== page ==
BY KEITH MICHAEL ESTRADA
What does it mean to be "pro-life"? This is a question I asked myself when I first dived into the student culture at Franciscan University of Steubenville. The campus has a very positive reputation for protecting the lives of the pre-born and those near death; people here call themselves "pro-life." However, I was forced to ask myself: is that all being "pro-life" means? The answer I found was surprisingly controversial. I thought to myself, "If I am going to be consistent and honest, I must love and protect all lives with consistency and honesty." It isn't rocket science, but it is unpopular in many environments, including our own.
I found myself in a difficult position: I was at a Catholic school that pledged full fidelity to the Church and her teaching, but I thought I found a major teaching that was, at times, rejected in the name of something called "prudential judgment."
I decided to start a group on campus that would promote a full and consistent adherence to the teaching of the Catholic Church, which included a full adoption of what many call the "Consistent Life-ethic." This was an environment where the death penalty was applauded by plenty, war celebrated by the masses, torture condoned, and unjust abuses tolerated. It should not be surprising that a sense of hostility arose when a recent transfer decided to start a group that says "No!" to the loudest voices on campus and insisted that to be "pro-life" is to love and protect all life.
Enter our organization: Students for a Fair Society. I decided reinforcements were needed; the message that all life was actually intrinsically valuable had to be promoted. There had to be some students on campus who felt the same way I did, and there were enough students to start a group, a group dedicated to embracing the wholeness of Catholic teaching without diluting it with political ideology. This group of students became known as Students for a Fair Society. This group did not start without opposition from students, faculty, and staff. To this day we are not sure why there was such opposition. We just wanted to be Catholics at a Catholic school; what is wrong with that?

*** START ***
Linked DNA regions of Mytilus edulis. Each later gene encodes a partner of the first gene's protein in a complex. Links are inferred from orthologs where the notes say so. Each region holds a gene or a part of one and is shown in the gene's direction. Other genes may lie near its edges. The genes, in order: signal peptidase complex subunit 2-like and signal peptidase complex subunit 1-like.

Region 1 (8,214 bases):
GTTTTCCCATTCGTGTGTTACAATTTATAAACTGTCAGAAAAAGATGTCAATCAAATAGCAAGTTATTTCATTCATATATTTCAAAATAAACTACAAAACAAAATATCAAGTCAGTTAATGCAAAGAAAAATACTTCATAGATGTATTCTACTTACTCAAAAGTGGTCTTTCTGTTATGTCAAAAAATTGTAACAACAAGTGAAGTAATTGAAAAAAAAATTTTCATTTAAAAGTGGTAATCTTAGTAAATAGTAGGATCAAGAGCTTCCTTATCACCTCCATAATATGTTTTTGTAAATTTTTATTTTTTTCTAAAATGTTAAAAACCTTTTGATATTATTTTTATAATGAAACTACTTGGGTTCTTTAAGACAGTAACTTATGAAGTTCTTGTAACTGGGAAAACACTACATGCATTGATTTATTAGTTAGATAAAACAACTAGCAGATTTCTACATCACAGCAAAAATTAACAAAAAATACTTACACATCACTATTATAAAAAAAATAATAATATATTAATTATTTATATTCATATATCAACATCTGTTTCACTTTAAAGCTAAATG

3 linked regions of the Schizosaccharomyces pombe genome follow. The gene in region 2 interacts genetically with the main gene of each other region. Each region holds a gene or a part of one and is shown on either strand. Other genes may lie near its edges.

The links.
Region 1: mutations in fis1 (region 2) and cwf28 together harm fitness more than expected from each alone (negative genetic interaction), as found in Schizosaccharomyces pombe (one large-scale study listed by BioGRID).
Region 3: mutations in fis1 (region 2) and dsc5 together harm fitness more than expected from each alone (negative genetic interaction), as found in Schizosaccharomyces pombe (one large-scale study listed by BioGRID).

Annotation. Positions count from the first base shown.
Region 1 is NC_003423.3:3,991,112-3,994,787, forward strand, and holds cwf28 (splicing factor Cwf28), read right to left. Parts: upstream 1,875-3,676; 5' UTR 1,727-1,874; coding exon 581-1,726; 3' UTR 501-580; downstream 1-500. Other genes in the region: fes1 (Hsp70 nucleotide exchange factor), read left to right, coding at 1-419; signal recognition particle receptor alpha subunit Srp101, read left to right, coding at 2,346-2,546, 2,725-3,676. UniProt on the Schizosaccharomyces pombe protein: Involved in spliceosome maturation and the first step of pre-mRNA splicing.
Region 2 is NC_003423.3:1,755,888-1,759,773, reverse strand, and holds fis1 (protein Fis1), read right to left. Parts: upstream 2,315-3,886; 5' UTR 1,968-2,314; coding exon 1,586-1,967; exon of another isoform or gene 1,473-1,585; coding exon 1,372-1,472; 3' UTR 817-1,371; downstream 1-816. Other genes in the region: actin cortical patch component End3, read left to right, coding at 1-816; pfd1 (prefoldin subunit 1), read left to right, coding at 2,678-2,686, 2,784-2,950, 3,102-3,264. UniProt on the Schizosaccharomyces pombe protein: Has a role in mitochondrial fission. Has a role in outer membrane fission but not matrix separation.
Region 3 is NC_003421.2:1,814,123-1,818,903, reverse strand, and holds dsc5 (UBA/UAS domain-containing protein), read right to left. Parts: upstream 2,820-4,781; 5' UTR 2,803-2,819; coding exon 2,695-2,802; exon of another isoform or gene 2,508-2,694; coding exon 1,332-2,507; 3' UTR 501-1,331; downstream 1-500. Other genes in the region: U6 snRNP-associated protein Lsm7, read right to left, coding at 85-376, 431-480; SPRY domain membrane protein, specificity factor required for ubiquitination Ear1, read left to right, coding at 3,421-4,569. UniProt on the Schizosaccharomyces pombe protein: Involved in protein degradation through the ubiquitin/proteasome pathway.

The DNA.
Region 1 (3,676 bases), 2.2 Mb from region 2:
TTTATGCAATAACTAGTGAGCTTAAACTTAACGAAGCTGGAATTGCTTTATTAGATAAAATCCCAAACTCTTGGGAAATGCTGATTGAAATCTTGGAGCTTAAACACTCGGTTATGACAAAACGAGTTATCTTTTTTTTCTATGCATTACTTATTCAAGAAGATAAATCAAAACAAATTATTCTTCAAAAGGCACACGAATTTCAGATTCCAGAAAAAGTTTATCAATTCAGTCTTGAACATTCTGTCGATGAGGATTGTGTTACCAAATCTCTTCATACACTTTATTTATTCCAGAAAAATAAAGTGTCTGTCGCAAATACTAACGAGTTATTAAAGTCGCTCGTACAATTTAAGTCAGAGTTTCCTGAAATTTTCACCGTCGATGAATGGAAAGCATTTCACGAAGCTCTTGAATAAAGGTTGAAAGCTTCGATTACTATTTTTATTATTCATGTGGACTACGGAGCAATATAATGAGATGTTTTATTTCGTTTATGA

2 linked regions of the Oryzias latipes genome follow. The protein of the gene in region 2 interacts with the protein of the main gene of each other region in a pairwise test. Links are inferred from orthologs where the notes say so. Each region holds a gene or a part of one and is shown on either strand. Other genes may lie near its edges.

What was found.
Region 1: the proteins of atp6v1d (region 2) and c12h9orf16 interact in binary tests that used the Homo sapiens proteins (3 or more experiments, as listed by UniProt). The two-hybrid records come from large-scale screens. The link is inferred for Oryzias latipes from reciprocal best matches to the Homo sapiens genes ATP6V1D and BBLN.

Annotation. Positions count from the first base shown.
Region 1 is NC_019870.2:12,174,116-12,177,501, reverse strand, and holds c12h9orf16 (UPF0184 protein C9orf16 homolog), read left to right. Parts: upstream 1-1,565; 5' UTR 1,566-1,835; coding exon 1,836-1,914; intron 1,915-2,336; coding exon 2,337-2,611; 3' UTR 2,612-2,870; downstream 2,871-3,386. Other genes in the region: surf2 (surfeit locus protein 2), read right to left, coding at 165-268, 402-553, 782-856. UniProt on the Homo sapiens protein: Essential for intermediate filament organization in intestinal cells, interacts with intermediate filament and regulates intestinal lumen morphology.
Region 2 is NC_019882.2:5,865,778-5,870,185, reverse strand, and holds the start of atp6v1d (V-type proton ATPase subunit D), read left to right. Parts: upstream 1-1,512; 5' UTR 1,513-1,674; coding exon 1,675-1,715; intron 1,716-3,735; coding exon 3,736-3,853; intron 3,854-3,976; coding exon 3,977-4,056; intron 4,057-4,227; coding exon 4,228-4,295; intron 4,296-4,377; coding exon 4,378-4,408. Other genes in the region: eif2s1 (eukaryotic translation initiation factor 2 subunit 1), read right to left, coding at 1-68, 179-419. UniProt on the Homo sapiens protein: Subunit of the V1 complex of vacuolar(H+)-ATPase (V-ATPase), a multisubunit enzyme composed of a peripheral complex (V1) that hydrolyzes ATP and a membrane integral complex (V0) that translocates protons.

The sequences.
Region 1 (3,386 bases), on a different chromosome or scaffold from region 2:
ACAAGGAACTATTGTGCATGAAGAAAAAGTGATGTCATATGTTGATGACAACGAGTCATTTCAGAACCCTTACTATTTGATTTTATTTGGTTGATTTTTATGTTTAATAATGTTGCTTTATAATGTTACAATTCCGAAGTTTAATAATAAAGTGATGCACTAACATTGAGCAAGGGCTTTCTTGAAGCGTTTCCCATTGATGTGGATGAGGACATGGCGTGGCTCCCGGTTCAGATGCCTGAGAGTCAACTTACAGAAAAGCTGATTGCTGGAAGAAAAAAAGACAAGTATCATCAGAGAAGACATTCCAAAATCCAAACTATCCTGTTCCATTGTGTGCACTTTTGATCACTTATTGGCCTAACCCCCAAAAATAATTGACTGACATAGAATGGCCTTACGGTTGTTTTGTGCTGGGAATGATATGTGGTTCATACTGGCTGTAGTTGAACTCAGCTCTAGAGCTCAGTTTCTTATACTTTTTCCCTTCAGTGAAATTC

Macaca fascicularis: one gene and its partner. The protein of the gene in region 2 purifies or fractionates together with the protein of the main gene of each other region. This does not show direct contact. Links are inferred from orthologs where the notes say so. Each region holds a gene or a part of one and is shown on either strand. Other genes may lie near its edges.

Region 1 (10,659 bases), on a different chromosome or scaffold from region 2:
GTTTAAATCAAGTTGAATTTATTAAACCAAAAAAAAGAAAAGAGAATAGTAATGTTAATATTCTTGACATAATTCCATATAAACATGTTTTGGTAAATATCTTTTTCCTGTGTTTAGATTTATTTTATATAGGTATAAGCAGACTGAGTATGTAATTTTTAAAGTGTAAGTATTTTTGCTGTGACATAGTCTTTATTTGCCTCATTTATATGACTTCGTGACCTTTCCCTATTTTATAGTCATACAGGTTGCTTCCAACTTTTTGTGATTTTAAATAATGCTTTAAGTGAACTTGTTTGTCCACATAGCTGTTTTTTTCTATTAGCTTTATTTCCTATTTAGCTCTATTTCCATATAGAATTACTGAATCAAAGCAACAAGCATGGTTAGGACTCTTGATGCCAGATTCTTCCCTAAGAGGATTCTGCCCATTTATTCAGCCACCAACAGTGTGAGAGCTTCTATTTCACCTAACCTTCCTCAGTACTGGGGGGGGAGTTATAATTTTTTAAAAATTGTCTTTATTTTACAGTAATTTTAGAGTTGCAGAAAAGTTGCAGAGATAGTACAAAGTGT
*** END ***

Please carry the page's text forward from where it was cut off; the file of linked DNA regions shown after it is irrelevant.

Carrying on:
In less than a year of publicly rejecting an incomplete pro-life culture, we've targeted many issues pertinent to the flourishing of all human life. We observed "no bullying or name calling week" as our first event. Bullying causes so much emotional turmoil, and can lead to self-harm, sometimes to the point of suicide. We distributed flyers that pointed out the huge problem of pornography, along with a suggested ten-step solution for ending an addiction.
When we heard that a young high school student in the city died due to a house fire, we quickly assembled to raise funds for the funeral and rebuilding costs. We hosted a talk on Islam in order to promote inter-faith dialogue, solidarity, and peace. A few of us even held a demonstration outside of a Rick Santorum rally in order to show the lack of a consistent life-ethic. We held a prayer vigil for a man who was on death row, the night before he was scheduled to be executed. We started organizing with the local community to stand up against violence, leading to a participation in the community's March for Peace and Love.
We've essentially tried to act upon the notion that all life has value, and that we are called to serve and protect all life. That is why we are involved in environmental causes as well. We are hosting a panel on the costs and benefits to life in the natural gas industry and showing a documentary on the threat of climate change. We recently started an anti-human trafficking campaign this semester, along with an anti-spiritual and intellectual poverty outreach that serves the inner-city youth.
Students for a Fair Society is an organization that seeks "to bring the 'pro-life' movement to its more perfect fulfillment." There is no doubt in my mind that people will come to see that we must protect all life if we are ever to find authentic progress as a human community. All it takes is a little bit of clear thinking, and courageous people to show these truths to others.
Keith Michael Estrada is a graduate student of philosophy at Franciscan University of Steubenville and is the founder of Students for a Fair Society. For more information, see www.studentsforafairsociety.org.